Diverse and outsider pick
The nomination of 44-year-old Haley — born to immigrant parents from India — cannot be seen outside the sequence of the five white male appointments that Trump made in the last two weeks since winning the election.
This contrast led former Republican strategist Ana Navarro to sing Haley plenty of praise on Twitter, saying: “Don’t care if @nikkihaley has little foreign policy experience. She’s not: a jerk; a white supremacist; a peddler of fake news. She’s great!”
“Personally, I think Trump wanted a woman appointment, and that is why Haley was chosen,” says David Shor, a foreign policy analyst based in New York. “Haley’s immigrant roots, along with other political calculus that Trump had, and not her diplomatic repertoire or little known foreign policy experience are likely behind the pick.”
Haley brings the profile of an outsider to the UN position, and she is known to have rocked the establishment boat during her tenure as governor, calling to remove the Confederate Flag from the statehouse in 2015. Unlike her predecessors Ambassadors Samantha Power, Susan Rice, Zalmay Khalilzad and John Bolton, Haley does not come with international expertise to the arena.
Foreign policy views
There is little known about Haley’s foreign policy positions. Unlike her boss, Haley has taken a softer position on settling refugees, with her state — South Carolina — accepting 22 refugees from Syria and looking into the resettlement of another 26.
However, Haley’s position on the Iran nuclear deal is more aligned with the new US president, signing a letter with other governors last year that opposes “the lifting of federal sanctions that will result from this agreement” warning that it “will only result in Iran having more money available to fund terrorist groups and attacks.”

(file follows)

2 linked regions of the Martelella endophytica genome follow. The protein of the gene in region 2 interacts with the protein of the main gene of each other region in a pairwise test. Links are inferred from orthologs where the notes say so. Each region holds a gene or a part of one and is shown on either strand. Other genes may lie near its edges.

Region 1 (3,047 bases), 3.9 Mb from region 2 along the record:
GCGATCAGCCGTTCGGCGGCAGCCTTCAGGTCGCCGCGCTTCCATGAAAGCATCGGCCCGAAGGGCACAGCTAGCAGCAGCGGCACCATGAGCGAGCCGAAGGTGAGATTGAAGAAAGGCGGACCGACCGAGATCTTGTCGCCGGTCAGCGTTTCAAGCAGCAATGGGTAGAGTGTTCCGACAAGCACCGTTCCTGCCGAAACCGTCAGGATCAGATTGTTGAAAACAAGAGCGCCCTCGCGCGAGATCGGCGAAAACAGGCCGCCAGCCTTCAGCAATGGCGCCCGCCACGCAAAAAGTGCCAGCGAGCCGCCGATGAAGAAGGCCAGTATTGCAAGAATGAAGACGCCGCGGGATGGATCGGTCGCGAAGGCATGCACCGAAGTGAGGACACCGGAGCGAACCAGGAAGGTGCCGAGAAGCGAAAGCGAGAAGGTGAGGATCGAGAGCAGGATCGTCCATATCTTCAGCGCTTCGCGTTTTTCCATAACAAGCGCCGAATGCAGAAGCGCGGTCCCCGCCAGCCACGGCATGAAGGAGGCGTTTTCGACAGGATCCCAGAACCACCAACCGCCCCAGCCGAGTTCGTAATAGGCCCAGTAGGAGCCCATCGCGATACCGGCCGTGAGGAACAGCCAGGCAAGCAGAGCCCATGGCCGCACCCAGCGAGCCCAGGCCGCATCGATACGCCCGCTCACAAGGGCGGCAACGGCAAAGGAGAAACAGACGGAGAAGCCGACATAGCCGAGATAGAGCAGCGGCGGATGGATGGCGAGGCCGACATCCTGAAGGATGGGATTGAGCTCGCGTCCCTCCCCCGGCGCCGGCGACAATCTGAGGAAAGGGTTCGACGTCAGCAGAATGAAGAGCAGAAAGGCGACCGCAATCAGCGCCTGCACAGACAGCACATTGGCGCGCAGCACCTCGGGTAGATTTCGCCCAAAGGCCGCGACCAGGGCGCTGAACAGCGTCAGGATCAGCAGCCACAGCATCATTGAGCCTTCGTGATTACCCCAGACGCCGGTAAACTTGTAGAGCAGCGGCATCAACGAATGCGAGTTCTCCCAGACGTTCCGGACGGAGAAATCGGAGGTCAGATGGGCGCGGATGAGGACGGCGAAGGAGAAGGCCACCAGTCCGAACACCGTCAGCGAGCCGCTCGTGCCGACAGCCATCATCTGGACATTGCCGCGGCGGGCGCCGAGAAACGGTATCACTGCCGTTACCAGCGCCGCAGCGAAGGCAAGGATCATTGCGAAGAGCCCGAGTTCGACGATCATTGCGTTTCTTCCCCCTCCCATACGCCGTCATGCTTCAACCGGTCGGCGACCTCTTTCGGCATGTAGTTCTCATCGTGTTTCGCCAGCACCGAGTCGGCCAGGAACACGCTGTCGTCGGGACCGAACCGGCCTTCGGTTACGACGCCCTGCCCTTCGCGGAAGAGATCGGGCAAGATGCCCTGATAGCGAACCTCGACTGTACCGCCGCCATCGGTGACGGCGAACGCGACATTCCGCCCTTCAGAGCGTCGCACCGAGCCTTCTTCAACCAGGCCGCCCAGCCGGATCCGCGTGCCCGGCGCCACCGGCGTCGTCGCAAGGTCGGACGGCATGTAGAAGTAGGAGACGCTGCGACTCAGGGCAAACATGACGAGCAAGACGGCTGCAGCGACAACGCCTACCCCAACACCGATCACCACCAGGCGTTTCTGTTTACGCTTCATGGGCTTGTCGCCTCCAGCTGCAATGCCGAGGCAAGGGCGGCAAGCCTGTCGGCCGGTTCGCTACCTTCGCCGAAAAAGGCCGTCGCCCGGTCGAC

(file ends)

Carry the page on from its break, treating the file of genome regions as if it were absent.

Haley, along with 13 other governors, said: “The people of our states will not be safer as a result of this agreement, much less citizens of countries such as Israel which Iran has threatened to destroy.”
As governor of the “Palmetto State,” Haley has also vehemently opposed boycott calls against Israel.
Her being a foreign policy “novice” could work in her favor, says Shor, in preventing clashes with Trump and possibly bringing unconventional positions to the floor of the Security Council.
The biggest challenges she could face could be “to ensure the UN doesn’t do stupid things and pays attention to the North Koreans and Iranians,” says Danielle Pletka, senior vice president for foreign and defense policy studies at the American Enterprise Institute. She compliments Haley’s appointment but sees the task as unenviable, telling Arab News, “I don’t envy her but I’m sure she’s up to the job.”
The “pick for secretary of state will be far more telling of Trump’s trajectory,” says Shor. If the president-elect picks former Gov. Mitt Romney, it will cement Trump’s approach for bringing on rivals and more moderate GOP voices to his Cabinet, whereas assigning the first diplomatic job to his close adviser Rudy Giuliani would tip the balance in favor of Trump loyalists.
The Nikki Haley nod is a more diverse and unconventional pick for Trump, earning him praise among former critics, coupled with skepticism for the lack of her foreign policy experience.